Methods We organised measures using the RE-AIM framework domains of reach and adoption to ascertain the number of patients who were screened and the number of providers who adopted screening and associated documentation, respectively. We used descriptive statistics to summarise factors comparing patients screened versus those not screened, the prevalence of social needs screening and adoption across 18 practices.

Results Between April 2018 and December 2019, 53 093 patients were screened for social needs, representing approximately 21.7% of the patients seen. Almost one-fifth (19.6%) of patients reported at least one unmet social need. The percentage of screened patients varied by both practice location (range 1.6%–81.6%) and specialty within practices. 51.8% of providers (n=1316) screened at least one patient.

Conclusions These findings demonstrate both the potential and challenges of integrating social care in practice. We observed significant variability in uptake across the health system. More research is needed to better understand factors driving adoption and may include harmonising workflows, establishing unified targets and using data to drive improvement.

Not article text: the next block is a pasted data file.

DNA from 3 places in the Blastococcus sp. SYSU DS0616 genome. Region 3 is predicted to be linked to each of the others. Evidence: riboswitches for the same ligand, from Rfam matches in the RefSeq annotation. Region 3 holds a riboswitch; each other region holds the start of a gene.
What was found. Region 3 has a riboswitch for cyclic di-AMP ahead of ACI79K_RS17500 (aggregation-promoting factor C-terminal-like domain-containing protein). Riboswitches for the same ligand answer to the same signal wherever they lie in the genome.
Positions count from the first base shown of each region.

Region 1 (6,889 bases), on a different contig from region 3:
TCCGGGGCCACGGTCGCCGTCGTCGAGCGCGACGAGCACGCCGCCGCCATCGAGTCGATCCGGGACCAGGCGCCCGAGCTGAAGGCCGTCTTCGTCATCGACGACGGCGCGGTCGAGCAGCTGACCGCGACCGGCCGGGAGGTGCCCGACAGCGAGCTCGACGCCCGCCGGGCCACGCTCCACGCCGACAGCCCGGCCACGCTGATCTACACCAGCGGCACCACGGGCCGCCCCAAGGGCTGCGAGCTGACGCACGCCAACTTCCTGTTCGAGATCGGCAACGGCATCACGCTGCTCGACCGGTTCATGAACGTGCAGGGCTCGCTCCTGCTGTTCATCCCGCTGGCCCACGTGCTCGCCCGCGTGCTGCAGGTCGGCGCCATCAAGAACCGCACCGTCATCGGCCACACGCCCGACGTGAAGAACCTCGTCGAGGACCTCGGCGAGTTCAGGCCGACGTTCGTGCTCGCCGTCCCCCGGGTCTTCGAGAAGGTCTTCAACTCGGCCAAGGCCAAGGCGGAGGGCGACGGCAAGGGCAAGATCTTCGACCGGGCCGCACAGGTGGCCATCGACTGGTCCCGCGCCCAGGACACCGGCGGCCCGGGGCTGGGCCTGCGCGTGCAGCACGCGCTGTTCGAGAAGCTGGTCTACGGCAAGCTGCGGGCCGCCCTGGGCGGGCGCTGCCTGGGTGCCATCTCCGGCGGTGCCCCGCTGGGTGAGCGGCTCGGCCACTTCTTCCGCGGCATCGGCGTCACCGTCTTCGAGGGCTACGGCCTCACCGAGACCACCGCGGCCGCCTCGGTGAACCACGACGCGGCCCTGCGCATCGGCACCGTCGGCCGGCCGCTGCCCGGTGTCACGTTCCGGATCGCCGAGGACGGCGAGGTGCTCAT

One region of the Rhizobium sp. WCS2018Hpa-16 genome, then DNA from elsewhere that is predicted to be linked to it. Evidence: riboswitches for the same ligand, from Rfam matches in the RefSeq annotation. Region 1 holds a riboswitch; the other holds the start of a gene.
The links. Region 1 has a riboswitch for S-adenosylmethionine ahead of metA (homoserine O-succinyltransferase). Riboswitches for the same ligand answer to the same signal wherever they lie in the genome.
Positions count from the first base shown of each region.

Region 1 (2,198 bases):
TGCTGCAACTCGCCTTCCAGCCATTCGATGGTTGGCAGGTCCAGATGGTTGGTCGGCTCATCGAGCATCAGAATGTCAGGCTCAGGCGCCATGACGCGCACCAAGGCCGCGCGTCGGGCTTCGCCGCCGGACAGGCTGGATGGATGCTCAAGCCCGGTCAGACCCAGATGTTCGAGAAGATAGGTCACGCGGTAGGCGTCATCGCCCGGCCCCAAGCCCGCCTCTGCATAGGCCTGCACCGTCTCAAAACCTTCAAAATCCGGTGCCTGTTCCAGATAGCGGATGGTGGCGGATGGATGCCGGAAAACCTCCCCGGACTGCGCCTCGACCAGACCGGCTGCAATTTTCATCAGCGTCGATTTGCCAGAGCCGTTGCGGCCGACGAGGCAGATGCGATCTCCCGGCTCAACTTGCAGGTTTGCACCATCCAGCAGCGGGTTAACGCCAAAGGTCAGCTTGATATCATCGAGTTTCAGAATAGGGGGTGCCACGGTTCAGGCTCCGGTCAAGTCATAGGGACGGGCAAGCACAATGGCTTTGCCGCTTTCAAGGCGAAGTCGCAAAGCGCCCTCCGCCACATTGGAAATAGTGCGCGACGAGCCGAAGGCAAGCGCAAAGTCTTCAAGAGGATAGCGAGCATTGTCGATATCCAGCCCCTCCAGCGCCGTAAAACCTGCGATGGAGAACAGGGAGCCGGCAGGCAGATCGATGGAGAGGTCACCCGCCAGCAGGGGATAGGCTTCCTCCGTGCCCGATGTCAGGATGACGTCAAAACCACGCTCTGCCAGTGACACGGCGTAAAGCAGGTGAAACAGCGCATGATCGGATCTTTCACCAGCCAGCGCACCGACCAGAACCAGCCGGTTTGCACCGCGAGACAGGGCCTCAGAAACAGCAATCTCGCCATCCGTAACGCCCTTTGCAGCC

• social medicine
  • primary care
  • health services administration & management
  • community child health
  • general medicine (see internal medicine)

Data availability statement

Data are available on reasonable request. No data are available. The dataset is from our institution's electronic health record and contains health protected information that cannot be shared without a data use agreement per our institution's policy.

This is an open access article distributed in accordance with the Creative Commons Attribution Non Commercial (CC BY-NC 4.0) license, which permits others to distribute, remix, adapt, build upon this work non-commercially, and license their derivative works on different terms, provided the original work is properly cited, appropriate credit is given, any changes made indicated, and the use is non-commercial. See: